A Melbourne teen allegedly plotted to behead a police officer in an Anzac Day terror attack to “make sure the dogs remember” it along with war dead.
Sevdet Ramadan Besim, 18, of Hallam, has been in custody since April 18 when 200 heavily armed officers swooped on the city’s southeast, arresting five teens and seizing knives and swords.
Besim is accused of planning to run over, then behead, a police officer before continuing his violent rampage.
Police allege he wanted to attack Australia’s authority because it would show weakness and put fear into the general population.
Previous court hearings have been told he is motivated by an extremist ideology and has expressed support for proscribed terrorist organisations which adopt a radical interpretation of Islam.
He chose Anzac Day to “make sure the dogs remember this as well as there fallen heros (sic)”, police allege.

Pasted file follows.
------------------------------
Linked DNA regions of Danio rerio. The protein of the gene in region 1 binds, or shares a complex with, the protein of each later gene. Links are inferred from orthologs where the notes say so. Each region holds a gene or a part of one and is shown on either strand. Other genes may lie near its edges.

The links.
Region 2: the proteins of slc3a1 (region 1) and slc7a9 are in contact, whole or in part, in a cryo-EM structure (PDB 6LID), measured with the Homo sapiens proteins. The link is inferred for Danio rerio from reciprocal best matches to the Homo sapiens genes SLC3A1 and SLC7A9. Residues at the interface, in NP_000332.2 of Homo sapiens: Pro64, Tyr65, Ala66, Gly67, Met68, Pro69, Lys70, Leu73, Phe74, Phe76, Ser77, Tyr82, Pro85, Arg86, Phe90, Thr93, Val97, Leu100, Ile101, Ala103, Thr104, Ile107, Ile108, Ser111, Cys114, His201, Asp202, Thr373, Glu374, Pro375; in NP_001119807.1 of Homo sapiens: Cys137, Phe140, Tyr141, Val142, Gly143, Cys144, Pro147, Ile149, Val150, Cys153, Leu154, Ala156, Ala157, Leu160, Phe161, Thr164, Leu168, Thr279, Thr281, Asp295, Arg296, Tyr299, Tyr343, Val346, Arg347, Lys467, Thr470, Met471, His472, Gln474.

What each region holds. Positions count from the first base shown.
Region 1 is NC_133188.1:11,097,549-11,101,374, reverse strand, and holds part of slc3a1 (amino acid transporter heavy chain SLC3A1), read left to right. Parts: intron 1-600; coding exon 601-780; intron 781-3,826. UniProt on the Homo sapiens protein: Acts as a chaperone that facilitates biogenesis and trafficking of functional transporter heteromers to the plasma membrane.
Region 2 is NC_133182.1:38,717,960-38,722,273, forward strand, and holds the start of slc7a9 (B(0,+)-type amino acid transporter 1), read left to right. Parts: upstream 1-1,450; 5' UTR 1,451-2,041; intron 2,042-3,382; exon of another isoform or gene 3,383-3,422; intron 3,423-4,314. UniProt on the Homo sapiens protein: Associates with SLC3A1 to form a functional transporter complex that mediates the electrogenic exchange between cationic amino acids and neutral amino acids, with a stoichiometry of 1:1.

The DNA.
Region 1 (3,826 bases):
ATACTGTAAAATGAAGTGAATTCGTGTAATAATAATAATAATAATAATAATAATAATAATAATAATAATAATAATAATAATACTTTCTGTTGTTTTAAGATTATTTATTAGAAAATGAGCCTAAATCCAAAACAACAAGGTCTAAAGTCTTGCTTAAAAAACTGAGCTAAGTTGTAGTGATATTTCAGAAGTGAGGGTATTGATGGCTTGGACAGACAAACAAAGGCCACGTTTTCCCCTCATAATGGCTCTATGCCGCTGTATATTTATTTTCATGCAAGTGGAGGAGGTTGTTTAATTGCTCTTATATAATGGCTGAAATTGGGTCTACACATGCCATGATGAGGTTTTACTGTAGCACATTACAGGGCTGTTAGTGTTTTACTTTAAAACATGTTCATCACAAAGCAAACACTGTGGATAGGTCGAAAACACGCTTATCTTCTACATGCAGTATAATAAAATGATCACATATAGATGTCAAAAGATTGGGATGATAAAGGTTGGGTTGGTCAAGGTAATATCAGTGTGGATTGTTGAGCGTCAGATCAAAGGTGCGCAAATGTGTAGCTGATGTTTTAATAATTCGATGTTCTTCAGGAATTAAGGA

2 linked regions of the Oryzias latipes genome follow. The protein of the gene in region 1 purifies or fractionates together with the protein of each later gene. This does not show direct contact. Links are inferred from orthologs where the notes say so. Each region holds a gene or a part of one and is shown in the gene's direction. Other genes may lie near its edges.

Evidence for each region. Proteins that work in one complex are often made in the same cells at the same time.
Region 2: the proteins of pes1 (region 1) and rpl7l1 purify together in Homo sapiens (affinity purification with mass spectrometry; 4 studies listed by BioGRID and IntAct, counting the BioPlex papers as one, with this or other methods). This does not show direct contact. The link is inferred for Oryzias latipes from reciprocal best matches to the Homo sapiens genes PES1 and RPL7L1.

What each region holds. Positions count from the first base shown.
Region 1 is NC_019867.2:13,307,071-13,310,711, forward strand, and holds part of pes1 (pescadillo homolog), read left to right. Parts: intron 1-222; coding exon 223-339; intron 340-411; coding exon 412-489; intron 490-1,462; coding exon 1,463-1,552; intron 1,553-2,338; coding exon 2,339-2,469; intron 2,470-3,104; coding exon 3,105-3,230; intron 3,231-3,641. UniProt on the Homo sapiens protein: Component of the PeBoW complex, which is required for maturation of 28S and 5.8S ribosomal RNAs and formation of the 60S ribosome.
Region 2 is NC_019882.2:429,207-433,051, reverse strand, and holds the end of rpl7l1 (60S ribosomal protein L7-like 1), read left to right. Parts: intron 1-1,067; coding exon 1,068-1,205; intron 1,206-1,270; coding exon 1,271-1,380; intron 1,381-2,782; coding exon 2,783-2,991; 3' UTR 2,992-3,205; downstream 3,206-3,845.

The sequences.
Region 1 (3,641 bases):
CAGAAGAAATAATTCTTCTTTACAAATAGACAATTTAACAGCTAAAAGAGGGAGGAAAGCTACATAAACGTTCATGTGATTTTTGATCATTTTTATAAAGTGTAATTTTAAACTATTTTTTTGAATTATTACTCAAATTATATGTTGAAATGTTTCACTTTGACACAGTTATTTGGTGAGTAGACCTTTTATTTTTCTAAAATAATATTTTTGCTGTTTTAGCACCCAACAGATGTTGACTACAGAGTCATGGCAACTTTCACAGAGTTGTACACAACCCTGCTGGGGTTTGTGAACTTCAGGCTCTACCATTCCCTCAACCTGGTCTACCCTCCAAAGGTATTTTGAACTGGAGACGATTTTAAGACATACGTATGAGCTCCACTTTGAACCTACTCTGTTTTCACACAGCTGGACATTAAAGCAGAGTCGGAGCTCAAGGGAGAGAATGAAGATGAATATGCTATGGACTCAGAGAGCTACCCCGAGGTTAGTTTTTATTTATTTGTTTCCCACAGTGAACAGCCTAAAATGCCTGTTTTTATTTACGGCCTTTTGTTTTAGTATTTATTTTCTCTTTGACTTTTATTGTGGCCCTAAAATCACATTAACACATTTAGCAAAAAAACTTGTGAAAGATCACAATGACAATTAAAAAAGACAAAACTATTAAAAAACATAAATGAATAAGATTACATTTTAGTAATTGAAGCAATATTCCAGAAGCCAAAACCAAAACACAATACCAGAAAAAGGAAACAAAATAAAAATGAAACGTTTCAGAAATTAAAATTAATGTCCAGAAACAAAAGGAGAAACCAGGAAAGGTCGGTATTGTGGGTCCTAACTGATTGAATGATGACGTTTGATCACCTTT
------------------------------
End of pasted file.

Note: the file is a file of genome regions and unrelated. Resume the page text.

Besim appeared in the Melbourne Magistrates Court on Wednesday for a committal hearing that had been scheduled for two days, but the matter was adjourned.
Friends and supporters lined the back row of the court and one called out “see you Sevdet” as the teen left the dock.
The court heard four new charges had been laid.
Besim now faces charges of conducting internet searches of Anzac Day in Melbourne and Dandenong, engaging in communications and creating an electronic memo on his phone – all in preparation for a terrorist attack.
In April, he was charged with conspiring to do an act in preparation for or planning a terror act, which carries a maximum sentence of life in prison.
Police allege Besim said he was “ready to fight these dogs on there (sic) doorstep” in online communications with a person overseas, according to court documents.
“I’d love to take out some cops,” Besim is alleged to have said.
“I was gonna meet with them then take some heads ahaha.”
A terror charge against one of the other teens arrested in the raids, Harun Causevic, 18, was dropped in August and he instead pleaded guilty to three minor weapons charges.
Besim’s case was adjourned until January 28.